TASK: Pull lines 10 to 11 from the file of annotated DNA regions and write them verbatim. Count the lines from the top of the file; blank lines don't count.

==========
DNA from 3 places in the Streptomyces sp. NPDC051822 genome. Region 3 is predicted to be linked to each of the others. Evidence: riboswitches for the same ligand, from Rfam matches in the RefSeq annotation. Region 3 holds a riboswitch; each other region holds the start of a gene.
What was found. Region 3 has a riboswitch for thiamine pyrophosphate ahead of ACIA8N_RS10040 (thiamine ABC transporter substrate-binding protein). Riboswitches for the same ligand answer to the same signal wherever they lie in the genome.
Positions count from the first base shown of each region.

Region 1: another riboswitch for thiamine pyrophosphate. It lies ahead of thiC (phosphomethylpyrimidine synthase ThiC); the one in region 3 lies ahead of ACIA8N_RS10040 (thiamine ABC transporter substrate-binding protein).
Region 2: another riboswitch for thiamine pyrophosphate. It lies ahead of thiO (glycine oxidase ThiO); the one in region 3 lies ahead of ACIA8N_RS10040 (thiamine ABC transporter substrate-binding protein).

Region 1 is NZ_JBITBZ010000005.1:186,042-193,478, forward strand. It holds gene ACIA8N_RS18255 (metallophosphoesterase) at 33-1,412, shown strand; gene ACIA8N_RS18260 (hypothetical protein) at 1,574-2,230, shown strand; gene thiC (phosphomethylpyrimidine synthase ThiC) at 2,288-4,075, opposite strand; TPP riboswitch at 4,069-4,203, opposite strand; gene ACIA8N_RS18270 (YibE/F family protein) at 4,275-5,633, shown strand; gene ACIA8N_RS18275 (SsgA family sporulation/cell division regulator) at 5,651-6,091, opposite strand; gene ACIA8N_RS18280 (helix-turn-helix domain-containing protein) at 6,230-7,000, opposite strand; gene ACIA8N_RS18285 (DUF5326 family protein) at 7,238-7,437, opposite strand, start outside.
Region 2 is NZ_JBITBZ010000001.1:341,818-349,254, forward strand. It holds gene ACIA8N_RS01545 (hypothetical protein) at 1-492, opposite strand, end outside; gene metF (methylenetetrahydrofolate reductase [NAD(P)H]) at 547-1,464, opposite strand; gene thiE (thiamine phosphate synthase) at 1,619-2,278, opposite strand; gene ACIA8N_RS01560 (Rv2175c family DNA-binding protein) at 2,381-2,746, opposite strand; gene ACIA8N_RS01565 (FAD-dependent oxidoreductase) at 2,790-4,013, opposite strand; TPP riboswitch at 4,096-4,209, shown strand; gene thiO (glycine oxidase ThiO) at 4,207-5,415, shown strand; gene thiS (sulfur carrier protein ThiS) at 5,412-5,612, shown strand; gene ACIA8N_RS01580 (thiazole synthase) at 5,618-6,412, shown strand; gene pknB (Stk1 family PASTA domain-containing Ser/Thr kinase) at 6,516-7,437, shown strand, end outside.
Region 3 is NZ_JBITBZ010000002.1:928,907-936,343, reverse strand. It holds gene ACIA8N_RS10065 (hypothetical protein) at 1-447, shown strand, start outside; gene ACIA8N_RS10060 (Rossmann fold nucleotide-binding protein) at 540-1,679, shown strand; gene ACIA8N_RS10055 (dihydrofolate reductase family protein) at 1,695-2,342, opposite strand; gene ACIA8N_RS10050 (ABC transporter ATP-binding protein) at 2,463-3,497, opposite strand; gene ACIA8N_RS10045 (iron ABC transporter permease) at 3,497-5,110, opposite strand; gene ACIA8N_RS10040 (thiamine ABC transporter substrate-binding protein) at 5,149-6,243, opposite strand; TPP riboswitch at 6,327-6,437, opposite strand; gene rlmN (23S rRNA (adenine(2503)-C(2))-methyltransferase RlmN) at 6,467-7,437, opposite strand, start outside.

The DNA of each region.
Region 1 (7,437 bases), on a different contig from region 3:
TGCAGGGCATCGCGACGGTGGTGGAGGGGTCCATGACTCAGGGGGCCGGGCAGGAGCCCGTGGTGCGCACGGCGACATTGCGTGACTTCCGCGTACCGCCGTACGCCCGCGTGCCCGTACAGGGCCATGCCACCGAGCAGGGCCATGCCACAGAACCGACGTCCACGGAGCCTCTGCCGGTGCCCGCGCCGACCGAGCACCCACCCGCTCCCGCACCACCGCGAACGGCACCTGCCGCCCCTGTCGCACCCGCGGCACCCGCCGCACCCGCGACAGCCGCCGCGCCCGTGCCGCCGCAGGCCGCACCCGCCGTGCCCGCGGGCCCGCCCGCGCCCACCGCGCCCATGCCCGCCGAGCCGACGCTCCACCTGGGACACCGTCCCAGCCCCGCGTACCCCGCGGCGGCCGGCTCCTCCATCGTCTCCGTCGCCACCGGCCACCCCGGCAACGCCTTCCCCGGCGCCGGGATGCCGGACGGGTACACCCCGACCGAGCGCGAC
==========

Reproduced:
Region 1 (7,437 bases), on a different contig from region 3:
TGCAGGGCATCGCGACGGTGGTGGAGGGGTCCATGACTCAGGGGGCCGGGCAGGAGCCCGTGGTGCGCACGGCGACATTGCGTGACTTCCGCGTACCGCCGTACGCCCGCGTGCCCGTACAGGGCCATGCCACCGAGCAGGGCCATGCCACAGAACCGACGTCCACGGAGCCTCTGCCGGTGCCCGCGCCGACCGAGCACCCACCCGCTCCCGCACCACCGCGAACGGCACCTGCCGCCCCTGTCGCACCCGCGGCACCCGCCGCACCCGCGACAGCCGCCGCGCCCGTGCCGCCGCAGGCCGCACCCGCCGTGCCCGCGGGCCCGCCCGCGCCCACCGCGCCCATGCCCGCCGAGCCGACGCTCCACCTGGGACACCGTCCCAGCCCCGCGTACCCCGCGGCGGCCGGCTCCTCCATCGTCTCCGTCGCCACCGGCCACCCCGGCAACGCCTTCCCCGGCGCCGGGATGCCGGACGGGTACACCCCGACCGAGCGCGAC